Saving Federal Houses (1790-1835) -- GVSHP Report
The many surviving Federal houses in Lower Manhattan are a special part of the heritage of New York City. The Greenwich Village Society for Historic Preservation has made the documentation and preservation of these houses a key part of our mission.
GVSHP has issued a new report highlighting the Society’s successful efforts to protect these structures by cataloguing nearly one hundred and fifty of them in a single document. From 1999 to the present, the Society either proposed these houses for individual landmark designation or for inclusion in historic districts, or both, or advocated for their designation. All are now landmarked, listed on the State and National Registers of Historic Places, or both.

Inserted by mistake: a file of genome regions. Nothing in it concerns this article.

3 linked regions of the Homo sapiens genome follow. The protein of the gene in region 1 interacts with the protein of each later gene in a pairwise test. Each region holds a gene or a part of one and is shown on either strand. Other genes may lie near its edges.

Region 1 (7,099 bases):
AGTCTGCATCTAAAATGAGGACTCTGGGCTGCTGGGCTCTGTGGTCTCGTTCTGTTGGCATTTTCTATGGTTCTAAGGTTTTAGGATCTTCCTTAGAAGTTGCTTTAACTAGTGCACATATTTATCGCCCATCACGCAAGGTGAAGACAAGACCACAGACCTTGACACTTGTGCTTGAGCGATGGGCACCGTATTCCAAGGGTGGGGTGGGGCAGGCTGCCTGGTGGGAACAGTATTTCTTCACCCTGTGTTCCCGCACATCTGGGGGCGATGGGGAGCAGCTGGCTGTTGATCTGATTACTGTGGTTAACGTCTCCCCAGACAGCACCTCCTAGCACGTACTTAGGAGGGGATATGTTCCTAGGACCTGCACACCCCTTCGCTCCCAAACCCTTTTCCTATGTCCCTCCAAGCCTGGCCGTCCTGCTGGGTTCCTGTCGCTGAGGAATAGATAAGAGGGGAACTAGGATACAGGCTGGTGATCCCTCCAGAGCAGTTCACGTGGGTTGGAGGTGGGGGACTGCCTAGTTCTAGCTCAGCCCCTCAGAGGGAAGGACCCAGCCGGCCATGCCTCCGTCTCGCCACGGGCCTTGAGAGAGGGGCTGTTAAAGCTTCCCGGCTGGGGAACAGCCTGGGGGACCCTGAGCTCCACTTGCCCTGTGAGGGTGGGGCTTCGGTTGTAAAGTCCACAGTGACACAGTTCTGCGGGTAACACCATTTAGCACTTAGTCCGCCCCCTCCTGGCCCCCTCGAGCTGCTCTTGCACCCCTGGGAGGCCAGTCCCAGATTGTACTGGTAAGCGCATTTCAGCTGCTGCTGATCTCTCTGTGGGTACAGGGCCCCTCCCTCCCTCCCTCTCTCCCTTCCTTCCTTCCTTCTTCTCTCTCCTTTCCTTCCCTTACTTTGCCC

Federal houses were built between 1790 and 1835. The style was so named because it was the first American architectural style to emerge after the Revolutionary War. Most were the first and only structure ever built on the land upon which they stand. Some remain pristinely intact from over two centuries ago; others have been modified and altered to such a degree that only the most expert eye might recognize the building’s origins. Most recently, GVSHP successfully advocated for the landmark designation of 57 Sullivan Street (1816) in the South Village, which is scheduled to be landmarked later this year.
Explore the report here. Find out more about this charming and surprisingly ubiquitous breed of architectural survivors, and how advocacy efforts and landmark designation have helped ensured their continued preservation.